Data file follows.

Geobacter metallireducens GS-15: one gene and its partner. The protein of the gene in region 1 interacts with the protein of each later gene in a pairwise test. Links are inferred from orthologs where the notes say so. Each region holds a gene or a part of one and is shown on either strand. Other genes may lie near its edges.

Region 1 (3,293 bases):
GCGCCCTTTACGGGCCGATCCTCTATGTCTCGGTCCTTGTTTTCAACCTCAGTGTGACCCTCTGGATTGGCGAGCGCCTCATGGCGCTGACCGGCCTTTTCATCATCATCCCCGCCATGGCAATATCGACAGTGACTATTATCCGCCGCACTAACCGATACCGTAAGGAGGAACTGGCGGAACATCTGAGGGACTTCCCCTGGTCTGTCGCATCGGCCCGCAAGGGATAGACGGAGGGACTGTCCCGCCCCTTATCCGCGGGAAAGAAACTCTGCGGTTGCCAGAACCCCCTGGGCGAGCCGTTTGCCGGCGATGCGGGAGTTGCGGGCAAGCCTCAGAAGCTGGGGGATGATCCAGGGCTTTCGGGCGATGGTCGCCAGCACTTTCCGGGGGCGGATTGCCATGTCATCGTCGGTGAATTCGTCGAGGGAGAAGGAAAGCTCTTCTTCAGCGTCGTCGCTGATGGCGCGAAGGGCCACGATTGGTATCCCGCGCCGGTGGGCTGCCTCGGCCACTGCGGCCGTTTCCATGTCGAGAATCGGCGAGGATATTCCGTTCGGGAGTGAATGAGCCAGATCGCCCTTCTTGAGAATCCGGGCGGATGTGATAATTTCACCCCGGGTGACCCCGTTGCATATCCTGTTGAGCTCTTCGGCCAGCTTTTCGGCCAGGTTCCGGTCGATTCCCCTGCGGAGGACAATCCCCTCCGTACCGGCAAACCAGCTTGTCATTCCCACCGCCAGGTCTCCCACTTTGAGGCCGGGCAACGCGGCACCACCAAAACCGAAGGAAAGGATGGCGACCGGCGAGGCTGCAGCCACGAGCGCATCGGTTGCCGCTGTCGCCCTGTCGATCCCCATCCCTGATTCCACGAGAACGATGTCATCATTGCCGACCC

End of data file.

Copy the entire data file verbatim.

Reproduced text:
Geobacter metallireducens GS-15: one gene and its partner. The protein of the gene in region 1 interacts with the protein of each later gene in a pairwise test. Links are inferred from orthologs where the notes say so. Each region holds a gene or a part of one and is shown on either strand. Other genes may lie near its edges.

Region 1 (3,293 bases):
GCGCCCTTTACGGGCCGATCCTCTATGTCTCGGTCCTTGTTTTCAACCTCAGTGTGACCCTCTGGATTGGCGAGCGCCTCATGGCGCTGACCGGCCTTTTCATCATCATCCCCGCCATGGCAATATCGACAGTGACTATTATCCGCCGCACTAACCGATACCGTAAGGAGGAACTGGCGGAACATCTGAGGGACTTCCCCTGGTCTGTCGCATCGGCCCGCAAGGGATAGACGGAGGGACTGTCCCGCCCCTTATCCGCGGGAAAGAAACTCTGCGGTTGCCAGAACCCCCTGGGCGAGCCGTTTGCCGGCGATGCGGGAGTTGCGGGCAAGCCTCAGAAGCTGGGGGATGATCCAGGGCTTTCGGGCGATGGTCGCCAGCACTTTCCGGGGGCGGATTGCCATGTCATCGTCGGTGAATTCGTCGAGGGAGAAGGAAAGCTCTTCTTCAGCGTCGTCGCTGATGGCGCGAAGGGCCACGATTGGTATCCCGCGCCGGTGGGCTGCCTCGGCCACTGCGGCCGTTTCCATGTCGAGAATCGGCGAGGATATTCCGTTCGGGAGTGAATGAGCCAGATCGCCCTTCTTGAGAATCCGGGCGGATGTGATAATTTCACCCCGGGTGACCCCGTTGCATATCCTGTTGAGCTCTTCGGCCAGCTTTTCGGCCAGGTTCCGGTCGATTCCCCTGCGGAGGACAATCCCCTCCGTACCGGCAAACCAGCTTGTCATTCCCACCGCCAGGTCTCCCACTTTGAGGCCGGGCAACGCGGCACCACCAAAACCGAAGGAAAGGATGGCGACCGGCGAGGCTGCAGCCACGAGCGCATCGGTTGCCGCTGTCGCCCTGTCGATCCCCATCCCTGATTCCACGAGAACGATGTCATCATTGCCGACCC